Syria Civil Defence
The Syria Civil Defense is a group of nearly 3000 volunteers who work to save lives and strengthen communities in Syria. They rush to the scene of attacks to save the greatest number of lives in the shortest possible time and to minimise further injury to people and damage to property.
They are a neutral and impartial organisation. They do not to pledge allegiance to any political party or group. They serve all the people of Syria – they are from the people and they for the people.
What Syria Civil Defence wants for the future is that they hope and pray for the cessation of bombing and fighting which target civilians and for peace and stability. They pledge that once fighting ends, they commit the Syria Civil Defence organisation to embark on the generational task of rebuilding Syria into a stable, prosperous and peace loving nation in which the social, economic and political aspirations of her people can be realised.
How did the Syria Civil Defence form?
When the peaceful revolution in Syria descended into a conflict, areas across the country became liberated from the control of the Syrian regime. The regime’s response to this liberation was to attack these areas from the air, block aid and, in some instances, place them under siege. As these areas came under increasingly heavy attacks, with some being bombed as often as fifty times a day, groups of civilians formed volunteer teams that responded to the aftermath of regime attacks1: searching for people caught under the rubble, helping the injured get to medical care, burying the dead and securing the sites.
First emerging in late 2012-early 2013 as the use of aerial bombardment by the regime escalated, these self-organised groups quickly formed into volunteer centres. The first centres appeared in Aleppo City, Douma and Al Bab. After forming individual centres these groups coalesced at the provincial level and began communicating with each other as they were all doing the same work -- saving lives and helping their communities. One of the first things they knew they needed was proper training and equipment in order to save more lives.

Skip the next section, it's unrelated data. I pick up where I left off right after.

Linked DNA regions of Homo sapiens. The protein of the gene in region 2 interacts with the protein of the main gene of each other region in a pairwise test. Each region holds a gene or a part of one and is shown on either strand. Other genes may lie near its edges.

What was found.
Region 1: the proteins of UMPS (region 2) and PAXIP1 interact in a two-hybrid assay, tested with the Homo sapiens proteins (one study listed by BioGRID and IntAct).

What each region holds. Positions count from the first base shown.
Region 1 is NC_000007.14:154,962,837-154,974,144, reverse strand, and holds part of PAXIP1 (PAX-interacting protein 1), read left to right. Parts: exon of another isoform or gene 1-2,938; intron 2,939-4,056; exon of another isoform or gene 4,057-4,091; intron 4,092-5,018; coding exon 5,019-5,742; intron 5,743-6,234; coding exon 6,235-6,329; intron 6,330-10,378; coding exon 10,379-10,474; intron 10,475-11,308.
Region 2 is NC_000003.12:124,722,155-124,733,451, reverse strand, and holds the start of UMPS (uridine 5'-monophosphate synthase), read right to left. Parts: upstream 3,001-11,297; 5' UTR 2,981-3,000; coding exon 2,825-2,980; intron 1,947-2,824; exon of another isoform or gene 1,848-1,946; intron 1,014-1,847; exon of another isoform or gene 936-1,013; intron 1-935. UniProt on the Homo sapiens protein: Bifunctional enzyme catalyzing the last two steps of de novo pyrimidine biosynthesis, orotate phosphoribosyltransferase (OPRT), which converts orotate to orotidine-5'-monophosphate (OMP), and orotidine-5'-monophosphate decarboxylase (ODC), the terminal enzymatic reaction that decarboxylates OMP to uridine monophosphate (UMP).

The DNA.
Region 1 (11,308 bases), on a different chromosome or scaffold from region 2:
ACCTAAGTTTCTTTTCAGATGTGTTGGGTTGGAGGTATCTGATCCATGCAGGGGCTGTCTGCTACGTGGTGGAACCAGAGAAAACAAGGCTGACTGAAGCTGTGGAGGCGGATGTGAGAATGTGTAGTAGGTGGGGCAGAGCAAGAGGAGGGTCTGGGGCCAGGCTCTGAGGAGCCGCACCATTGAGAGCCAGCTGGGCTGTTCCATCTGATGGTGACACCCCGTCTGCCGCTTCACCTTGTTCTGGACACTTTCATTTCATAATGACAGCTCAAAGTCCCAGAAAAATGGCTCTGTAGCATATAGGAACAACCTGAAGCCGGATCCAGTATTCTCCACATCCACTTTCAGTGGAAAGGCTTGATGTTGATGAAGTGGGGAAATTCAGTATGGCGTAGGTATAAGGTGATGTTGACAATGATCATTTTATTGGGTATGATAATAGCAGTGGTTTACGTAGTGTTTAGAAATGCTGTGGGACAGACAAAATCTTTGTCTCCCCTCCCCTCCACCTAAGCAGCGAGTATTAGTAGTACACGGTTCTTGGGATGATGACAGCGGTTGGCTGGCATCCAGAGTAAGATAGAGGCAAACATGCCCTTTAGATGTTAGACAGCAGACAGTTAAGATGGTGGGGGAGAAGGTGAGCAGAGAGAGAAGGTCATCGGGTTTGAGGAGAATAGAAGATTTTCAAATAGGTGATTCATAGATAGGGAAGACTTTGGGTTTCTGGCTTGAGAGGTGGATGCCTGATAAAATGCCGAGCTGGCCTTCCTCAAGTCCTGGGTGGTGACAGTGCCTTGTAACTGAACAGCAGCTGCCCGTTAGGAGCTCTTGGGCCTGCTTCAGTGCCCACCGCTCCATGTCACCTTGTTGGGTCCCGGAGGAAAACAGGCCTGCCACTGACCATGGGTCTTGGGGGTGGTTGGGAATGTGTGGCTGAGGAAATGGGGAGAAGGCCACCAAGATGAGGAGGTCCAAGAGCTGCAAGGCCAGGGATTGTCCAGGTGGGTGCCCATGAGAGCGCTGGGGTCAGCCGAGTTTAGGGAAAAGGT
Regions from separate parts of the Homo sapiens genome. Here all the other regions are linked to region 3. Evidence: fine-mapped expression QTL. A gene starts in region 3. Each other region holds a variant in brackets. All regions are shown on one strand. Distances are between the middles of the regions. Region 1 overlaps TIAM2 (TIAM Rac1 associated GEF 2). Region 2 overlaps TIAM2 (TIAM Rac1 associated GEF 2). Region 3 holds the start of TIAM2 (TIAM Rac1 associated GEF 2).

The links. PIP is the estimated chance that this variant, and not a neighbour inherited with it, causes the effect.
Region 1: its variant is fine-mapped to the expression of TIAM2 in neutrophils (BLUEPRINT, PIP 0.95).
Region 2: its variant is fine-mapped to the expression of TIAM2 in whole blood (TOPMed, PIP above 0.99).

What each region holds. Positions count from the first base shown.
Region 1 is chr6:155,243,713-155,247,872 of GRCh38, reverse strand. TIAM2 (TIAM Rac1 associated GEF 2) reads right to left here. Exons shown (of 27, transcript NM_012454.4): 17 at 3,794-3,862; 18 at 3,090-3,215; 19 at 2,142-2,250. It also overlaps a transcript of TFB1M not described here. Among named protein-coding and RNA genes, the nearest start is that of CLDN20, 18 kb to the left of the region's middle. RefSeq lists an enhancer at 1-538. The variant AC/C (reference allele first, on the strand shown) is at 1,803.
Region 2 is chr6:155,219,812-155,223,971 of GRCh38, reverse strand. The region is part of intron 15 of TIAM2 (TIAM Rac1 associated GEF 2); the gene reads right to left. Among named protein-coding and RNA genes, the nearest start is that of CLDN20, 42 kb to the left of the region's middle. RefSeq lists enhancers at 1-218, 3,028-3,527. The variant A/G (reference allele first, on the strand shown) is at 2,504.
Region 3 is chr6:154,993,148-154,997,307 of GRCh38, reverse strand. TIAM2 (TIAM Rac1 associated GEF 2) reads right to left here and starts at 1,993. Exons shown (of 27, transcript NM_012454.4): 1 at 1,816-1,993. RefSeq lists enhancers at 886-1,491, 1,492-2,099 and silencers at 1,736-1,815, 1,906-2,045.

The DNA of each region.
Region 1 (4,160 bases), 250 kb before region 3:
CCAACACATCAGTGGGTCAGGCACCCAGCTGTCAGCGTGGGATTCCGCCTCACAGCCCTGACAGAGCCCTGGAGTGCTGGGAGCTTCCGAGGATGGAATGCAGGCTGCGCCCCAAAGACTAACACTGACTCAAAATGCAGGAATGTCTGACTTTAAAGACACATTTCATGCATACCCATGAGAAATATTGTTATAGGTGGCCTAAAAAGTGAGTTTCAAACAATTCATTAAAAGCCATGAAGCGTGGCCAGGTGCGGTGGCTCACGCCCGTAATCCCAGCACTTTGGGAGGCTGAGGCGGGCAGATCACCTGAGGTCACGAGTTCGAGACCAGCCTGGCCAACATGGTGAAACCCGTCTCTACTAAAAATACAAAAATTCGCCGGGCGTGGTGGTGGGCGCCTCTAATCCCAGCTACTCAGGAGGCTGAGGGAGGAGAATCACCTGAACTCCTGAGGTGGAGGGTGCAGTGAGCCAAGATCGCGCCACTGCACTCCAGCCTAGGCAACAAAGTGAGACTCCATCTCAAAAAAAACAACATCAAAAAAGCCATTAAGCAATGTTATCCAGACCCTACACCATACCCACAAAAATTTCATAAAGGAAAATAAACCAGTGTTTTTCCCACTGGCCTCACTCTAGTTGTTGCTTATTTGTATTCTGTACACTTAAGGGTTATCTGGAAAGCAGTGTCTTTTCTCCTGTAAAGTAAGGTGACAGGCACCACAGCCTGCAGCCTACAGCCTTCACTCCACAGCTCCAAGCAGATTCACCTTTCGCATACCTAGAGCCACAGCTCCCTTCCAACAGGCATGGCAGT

They approached one of the aid organisations already providing support to civil society to ask if they could help provide technical training and equip their centres to make their work more effective. The first training was organised in Turkey in March 2013 with a team of twenty-five people from Anadan, Northern Aleppo. Following the success of that training we asked for the program to be expanded to more teams from more areas. The training provided them with vital knowledge on search and rescue as well as basic equipment to save lives. It also helped us understand that what they were doing was a set of activities defined as ‘civil defence’ tasks in international humanitarian law. This fit with their mission to aid all in need regardless of religion or political affiliation.
In October 2014 they had their first annual meeting of representatives from across all of Syria and agreed that they should officially form one organisation with a shared mission and national leadership. Since that moment they have grown from XX centres with 2267 civil defenders to 120 centres with 2890 civil defenders.See more